Modern society has a very complicated relationship with violence. The highest grossing action movies tend to be about the destruction of an enemy through brute force. I remember as a child going to the movies to watch karate movies, they had a common thread of vengeance. A child would for an example lose both parents through cruelty of an antagonist and throughout the length of the movie, the child would meet a guru who would teach them ancient karate moves about how to kill. The movie would end in a confrontation between the antagonist who had even forgotten that they’d hurt someone, and the protagonist who had spent the last 11 years of their lives planning this one moment, where they visit the wrath of God on an enemy, leading to death. We would all cheer wildly when the antagonist died. It is a movie formula that worked. There was something righteous about the violence, something we all approved of.

But imagine if this is how we all chose to deal with conflict. Imagine if from the moment we are wronged, we go away to plot and plan vengeance. This eye for an eye mentality would leave the world blind. The movies that children are exposed to frame the ways they relate to violence. I have never seen an action movie where the hero uses their righteous designation to defuse a situation. In the final scene there are always guns blazing instead of sitting across from someone who has wronged you, explaining how the violence has negatively impacted you and therefore ending that cycle of violence. The picture I’m imagining sounds unrealistic, it speaks of a utopia that does not exist. But at the end of the day , after all the world’s worst conflicts, like both world wars, there needed to be the moment where both sides sat across from each other, put down their weapons, and negotiated to plot a violence-free future.

Society’s complicated relationship with violence starts in the home. Every sane person can agree that if a couple has a difference in opinion it would be wrong for the husband to convince the wife to come to his way of thinking by punching her in the face. Domestic violence involving couples is universally condemned, rational beings realise that asserting your opinion on another by violating them physically is wrong and creates resentment. However there is a type of domestic violence that is thoroughly accepted. Parents hit their children in order to assert their dominance and discipline over the child. There are tens of thousands of adults who were hit as children by their parents. The same adults are walking around crediting the violence for how well they turned out. They do this in order for them to have a turn at using brute force in order to dominate their own children. I would like to assert that children who survive being hit do not turn out well as a result of the violence. They turn out well despite the attack on their bodies and spirits.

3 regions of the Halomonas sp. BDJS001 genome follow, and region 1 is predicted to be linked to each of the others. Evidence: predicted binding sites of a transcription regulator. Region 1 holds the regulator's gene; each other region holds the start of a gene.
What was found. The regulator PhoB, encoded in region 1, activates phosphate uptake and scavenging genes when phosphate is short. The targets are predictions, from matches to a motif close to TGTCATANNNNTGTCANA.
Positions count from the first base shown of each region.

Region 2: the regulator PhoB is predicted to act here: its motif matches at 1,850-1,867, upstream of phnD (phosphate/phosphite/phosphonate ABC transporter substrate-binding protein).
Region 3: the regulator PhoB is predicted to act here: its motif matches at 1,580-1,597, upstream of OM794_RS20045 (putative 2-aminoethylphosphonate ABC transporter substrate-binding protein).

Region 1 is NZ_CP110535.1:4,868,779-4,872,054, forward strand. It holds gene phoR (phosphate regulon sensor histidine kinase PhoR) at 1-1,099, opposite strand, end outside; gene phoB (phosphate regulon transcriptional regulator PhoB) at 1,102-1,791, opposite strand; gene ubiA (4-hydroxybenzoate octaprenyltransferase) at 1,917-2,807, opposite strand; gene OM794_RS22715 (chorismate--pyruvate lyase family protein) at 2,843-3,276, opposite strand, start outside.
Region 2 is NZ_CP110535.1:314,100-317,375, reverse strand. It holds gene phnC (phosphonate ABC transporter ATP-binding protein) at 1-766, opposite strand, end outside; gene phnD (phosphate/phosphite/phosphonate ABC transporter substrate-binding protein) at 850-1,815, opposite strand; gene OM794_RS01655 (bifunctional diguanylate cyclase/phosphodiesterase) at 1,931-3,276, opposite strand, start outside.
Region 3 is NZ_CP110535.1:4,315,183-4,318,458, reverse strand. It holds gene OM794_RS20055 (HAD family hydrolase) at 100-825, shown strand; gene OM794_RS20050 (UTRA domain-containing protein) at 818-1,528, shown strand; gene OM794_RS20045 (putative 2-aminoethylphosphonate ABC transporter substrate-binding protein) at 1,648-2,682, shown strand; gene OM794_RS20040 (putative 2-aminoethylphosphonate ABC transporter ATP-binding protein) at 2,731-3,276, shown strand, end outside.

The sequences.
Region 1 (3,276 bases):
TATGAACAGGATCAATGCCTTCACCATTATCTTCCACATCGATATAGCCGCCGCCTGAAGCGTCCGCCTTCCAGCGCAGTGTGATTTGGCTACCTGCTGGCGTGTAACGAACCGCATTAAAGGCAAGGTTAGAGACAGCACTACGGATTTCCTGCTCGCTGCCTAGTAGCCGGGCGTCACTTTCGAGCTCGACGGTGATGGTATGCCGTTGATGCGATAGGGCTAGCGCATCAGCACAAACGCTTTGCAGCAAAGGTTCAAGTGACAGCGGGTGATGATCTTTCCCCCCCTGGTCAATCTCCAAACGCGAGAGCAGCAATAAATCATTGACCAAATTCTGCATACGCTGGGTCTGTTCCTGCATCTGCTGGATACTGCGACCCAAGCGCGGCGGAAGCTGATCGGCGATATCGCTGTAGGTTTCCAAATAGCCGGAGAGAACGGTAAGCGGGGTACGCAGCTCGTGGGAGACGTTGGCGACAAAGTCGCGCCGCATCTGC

I remember being in primary school and in those days teachers could and did hit. They would hit you for anything, any infraction, from having the wrong colour shirt, to not knowing a sum, to not having your book covered. The violence was ubiquitous. In standard three I recall being taught by this teacher who spent the vast majority of her teaching period hitting us. She would hit us for being quiet when asked a question. She would hit us for answering her incorrectly. She would hit us for asking a question she’d already given us an answer to. She would hit us for not asking a question we didn’t have an answer to. After being in her class for four months, a girl who was being hit for probably the third time that morning, caught the teacher’s stick and threw it across the room. The teacher ran out of that room like someone being chased by the hounds of hell. She came back with another teacher, crying hysterically, saying how the girl was attacking her. The thought of being hit was horrific to the teacher, terrifying.  This was ironic because it was her favourite thing to do. But because of how the world was set up she saw herself as the giver of violence, never the receiver. It stayed with me for a long time how someone that well-versed in violence could be so scared of being on the receiving side.

I would like to live in a society where violence as an entity is inexcusable. I would like to live in a world where the constitutional law is upheld and no parent can hit a child for any reason. I am parent and every time I have slipped and hit my kids, it was never from a place of love, it was because I was upset and out of control. I knew that my kids were not going to learn anything by being physically violated. I know that I never learnt anything valuable from being hit. At best, violence instils fear. At worst, it sows the seeds of vengeance.




Read here to find out more about a woman’s experience of living in a male-dominated world.


Tell us: Do you think South African people have a healthy relationship with violence? Why or Why not?